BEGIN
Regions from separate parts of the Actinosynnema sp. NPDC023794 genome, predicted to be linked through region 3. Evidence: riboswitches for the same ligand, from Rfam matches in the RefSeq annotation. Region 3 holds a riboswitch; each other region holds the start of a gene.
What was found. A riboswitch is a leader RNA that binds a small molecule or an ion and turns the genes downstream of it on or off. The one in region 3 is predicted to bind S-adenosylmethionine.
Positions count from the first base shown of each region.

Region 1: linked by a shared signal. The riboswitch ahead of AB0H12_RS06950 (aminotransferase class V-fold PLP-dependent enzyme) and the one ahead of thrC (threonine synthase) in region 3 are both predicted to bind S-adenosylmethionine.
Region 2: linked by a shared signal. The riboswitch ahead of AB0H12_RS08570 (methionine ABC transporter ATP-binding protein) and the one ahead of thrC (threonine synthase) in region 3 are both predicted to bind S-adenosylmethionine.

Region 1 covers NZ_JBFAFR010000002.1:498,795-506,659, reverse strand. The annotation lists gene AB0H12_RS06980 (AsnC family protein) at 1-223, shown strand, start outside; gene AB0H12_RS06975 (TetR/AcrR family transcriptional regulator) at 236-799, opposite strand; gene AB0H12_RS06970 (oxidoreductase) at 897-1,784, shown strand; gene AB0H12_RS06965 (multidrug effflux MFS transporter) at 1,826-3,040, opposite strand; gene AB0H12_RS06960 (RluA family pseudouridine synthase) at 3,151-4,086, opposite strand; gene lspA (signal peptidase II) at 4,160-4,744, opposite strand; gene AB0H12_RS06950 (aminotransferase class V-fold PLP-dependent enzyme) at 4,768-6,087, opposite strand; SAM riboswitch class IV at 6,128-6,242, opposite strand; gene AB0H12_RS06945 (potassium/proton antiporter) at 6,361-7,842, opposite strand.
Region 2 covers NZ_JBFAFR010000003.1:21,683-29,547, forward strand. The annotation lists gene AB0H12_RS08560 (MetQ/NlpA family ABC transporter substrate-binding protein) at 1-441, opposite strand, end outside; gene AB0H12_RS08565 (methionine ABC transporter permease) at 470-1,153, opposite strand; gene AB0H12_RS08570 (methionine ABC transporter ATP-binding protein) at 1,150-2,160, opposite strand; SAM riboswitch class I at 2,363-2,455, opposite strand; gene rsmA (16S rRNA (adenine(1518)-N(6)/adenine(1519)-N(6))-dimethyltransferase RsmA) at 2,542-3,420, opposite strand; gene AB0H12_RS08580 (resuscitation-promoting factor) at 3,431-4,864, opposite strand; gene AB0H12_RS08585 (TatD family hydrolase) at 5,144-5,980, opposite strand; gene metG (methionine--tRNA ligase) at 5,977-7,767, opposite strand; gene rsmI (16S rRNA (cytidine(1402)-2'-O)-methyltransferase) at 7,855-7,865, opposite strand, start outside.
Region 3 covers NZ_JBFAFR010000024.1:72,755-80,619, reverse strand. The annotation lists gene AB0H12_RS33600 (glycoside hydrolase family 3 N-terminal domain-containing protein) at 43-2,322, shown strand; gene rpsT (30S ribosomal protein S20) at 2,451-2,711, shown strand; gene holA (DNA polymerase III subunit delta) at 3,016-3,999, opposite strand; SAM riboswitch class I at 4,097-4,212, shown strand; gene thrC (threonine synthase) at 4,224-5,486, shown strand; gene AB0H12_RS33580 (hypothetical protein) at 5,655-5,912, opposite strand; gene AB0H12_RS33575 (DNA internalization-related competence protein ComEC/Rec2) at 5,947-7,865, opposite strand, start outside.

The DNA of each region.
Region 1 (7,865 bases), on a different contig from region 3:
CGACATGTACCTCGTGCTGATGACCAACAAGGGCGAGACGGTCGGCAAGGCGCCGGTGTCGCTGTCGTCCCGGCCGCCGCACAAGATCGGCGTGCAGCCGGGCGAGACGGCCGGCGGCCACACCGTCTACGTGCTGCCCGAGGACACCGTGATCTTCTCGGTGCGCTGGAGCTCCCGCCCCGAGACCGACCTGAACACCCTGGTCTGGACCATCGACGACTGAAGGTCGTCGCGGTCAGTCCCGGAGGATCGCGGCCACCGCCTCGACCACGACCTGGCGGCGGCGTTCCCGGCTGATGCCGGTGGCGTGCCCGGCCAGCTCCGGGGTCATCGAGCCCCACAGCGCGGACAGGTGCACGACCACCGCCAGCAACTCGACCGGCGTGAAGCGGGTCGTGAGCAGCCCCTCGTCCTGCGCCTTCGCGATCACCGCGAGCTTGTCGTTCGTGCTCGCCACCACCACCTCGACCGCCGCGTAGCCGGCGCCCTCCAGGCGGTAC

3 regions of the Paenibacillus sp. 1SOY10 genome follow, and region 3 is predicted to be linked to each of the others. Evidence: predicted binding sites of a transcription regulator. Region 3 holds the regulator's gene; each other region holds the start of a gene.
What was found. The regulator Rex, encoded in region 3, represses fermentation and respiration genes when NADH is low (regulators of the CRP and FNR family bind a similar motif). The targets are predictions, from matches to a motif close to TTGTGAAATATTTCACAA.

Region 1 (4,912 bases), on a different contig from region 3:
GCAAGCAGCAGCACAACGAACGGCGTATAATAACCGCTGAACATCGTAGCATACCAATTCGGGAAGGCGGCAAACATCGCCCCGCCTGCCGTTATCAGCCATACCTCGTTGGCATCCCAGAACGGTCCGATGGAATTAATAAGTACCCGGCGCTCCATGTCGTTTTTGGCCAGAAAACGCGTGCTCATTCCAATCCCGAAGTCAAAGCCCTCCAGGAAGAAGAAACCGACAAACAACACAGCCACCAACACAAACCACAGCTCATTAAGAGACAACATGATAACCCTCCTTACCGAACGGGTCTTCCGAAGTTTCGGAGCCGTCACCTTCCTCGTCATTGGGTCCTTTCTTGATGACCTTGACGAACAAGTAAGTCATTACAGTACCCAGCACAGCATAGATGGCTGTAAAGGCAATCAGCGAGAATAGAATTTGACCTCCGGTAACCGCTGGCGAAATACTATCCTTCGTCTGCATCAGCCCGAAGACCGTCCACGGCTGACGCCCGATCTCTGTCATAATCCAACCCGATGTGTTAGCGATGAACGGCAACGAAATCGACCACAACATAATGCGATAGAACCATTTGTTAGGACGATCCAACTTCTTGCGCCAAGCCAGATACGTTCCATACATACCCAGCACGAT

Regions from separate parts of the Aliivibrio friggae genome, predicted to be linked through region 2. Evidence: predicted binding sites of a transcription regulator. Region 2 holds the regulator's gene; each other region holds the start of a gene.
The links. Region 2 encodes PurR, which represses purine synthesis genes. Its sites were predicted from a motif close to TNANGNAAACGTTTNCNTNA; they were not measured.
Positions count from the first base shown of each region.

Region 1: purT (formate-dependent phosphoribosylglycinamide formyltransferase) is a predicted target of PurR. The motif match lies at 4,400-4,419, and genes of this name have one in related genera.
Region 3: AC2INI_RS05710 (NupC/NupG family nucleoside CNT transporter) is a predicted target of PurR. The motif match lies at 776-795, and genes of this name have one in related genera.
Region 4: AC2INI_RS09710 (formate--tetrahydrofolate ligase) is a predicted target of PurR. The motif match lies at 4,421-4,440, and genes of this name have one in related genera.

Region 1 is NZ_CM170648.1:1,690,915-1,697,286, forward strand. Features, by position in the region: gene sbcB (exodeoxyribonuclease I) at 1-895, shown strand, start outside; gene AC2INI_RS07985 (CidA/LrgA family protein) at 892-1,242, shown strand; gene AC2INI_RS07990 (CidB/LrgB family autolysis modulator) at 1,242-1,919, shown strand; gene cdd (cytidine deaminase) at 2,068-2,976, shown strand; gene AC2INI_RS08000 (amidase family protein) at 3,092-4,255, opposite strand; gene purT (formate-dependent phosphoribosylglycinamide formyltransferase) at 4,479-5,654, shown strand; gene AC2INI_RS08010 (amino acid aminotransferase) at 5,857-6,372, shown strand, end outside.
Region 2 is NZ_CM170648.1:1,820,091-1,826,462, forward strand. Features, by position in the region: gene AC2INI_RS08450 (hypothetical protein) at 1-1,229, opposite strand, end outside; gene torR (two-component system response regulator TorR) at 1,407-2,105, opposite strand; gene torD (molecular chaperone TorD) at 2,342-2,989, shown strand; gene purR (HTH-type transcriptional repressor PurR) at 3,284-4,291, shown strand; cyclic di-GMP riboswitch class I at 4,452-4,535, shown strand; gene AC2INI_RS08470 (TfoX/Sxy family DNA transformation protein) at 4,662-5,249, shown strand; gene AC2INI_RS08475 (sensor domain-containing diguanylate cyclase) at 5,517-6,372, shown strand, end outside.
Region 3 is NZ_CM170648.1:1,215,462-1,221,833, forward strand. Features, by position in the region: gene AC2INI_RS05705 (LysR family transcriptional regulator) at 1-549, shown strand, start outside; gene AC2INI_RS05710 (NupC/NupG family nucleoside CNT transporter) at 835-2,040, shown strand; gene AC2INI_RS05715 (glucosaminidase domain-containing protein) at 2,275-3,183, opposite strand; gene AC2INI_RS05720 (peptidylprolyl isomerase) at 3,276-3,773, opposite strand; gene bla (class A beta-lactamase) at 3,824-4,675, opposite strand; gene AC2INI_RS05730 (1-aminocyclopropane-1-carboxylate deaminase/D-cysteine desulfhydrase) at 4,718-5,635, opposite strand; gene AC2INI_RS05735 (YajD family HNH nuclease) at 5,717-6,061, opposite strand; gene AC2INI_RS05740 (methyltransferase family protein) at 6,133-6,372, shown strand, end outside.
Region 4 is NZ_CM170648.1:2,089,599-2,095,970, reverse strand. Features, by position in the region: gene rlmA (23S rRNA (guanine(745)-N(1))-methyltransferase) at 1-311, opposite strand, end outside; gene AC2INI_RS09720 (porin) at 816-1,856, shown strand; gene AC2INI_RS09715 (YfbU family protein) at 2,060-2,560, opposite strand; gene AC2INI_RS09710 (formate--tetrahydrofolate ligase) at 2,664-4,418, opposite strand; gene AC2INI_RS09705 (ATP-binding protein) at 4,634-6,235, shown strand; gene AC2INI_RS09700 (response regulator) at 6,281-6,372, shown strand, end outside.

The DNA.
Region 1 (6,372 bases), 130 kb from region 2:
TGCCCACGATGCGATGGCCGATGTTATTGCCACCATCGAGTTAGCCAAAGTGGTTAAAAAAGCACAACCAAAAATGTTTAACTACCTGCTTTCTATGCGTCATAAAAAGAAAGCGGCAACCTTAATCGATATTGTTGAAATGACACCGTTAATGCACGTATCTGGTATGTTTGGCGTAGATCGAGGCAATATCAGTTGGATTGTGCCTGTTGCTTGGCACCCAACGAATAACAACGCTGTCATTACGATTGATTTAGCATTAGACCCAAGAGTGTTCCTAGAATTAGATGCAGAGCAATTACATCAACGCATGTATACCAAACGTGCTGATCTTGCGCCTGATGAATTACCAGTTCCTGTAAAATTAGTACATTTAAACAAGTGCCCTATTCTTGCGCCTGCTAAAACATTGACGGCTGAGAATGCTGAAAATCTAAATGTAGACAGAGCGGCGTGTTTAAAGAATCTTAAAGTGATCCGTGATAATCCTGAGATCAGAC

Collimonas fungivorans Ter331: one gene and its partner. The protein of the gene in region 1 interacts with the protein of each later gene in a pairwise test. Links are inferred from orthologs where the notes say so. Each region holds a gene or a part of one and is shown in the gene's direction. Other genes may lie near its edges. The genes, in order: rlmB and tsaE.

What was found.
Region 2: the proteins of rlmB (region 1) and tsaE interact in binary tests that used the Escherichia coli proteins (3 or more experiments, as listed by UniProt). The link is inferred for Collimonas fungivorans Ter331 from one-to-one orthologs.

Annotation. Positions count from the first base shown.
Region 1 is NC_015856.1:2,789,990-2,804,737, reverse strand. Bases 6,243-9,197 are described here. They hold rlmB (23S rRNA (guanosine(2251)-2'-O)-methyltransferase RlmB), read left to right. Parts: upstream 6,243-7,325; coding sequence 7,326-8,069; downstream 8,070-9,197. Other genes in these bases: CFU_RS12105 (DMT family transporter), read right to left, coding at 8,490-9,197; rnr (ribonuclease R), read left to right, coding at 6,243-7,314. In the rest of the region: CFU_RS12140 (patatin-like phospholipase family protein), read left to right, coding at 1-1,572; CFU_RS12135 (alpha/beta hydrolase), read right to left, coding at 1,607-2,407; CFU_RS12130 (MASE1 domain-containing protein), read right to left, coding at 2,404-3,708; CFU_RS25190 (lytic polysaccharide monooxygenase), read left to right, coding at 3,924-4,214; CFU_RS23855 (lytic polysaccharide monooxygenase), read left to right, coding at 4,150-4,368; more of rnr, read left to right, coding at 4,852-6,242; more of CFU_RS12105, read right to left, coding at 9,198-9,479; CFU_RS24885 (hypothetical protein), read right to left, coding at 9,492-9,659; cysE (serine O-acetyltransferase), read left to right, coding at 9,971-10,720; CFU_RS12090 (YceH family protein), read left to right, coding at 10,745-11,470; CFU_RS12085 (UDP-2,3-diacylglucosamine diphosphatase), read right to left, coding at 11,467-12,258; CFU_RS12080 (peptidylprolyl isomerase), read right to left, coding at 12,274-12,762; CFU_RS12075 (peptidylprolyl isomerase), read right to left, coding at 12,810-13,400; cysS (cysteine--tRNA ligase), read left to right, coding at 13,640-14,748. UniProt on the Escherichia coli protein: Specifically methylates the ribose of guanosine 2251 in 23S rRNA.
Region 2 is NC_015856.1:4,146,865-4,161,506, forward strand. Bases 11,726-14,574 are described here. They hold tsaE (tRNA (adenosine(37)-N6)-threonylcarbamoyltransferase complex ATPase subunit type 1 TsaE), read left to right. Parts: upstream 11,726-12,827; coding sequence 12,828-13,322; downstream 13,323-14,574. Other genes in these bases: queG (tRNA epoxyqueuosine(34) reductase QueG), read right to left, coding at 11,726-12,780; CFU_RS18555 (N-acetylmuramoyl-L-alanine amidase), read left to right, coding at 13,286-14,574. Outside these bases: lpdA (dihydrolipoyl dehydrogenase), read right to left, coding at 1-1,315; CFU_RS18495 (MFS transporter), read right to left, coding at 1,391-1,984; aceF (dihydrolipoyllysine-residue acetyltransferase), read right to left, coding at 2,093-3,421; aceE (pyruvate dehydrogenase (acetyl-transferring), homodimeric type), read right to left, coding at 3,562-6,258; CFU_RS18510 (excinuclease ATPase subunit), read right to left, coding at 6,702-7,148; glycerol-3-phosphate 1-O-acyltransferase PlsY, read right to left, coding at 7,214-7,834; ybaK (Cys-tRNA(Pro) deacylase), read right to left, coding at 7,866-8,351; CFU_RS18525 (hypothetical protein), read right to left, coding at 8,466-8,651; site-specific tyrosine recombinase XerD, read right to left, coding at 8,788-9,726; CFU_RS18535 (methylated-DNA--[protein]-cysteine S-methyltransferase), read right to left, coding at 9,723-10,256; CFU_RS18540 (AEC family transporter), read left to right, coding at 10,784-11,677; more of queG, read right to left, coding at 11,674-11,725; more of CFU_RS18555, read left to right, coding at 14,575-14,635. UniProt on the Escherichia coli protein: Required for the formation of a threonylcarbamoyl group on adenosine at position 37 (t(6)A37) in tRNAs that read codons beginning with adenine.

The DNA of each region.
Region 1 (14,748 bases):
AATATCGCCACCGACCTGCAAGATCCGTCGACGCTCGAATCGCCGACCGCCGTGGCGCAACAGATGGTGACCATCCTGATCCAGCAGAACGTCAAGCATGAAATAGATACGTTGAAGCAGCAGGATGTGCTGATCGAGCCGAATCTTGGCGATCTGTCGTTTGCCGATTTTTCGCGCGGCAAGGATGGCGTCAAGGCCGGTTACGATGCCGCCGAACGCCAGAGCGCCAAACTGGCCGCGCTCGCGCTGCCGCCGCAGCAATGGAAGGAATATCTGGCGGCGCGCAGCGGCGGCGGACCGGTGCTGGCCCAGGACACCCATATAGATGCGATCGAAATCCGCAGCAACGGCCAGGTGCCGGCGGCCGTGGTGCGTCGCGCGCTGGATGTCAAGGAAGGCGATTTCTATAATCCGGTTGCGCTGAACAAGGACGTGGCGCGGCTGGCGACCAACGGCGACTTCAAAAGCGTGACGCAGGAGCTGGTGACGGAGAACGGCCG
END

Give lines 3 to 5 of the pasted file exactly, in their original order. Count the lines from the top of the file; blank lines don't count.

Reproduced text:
Positions count from the first base shown of each region.

Region 1: linked by a shared signal. The riboswitch ahead of AB0H12_RS06950 (aminotransferase class V-fold PLP-dependent enzyme) and the one ahead of thrC (threonine synthase) in region 3 are both predicted to bind S-adenosylmethionine.
Region 2: linked by a shared signal. The riboswitch ahead of AB0H12_RS08570 (methionine ABC transporter ATP-binding protein) and the one ahead of thrC (threonine synthase) in region 3 are both predicted to bind S-adenosylmethionine.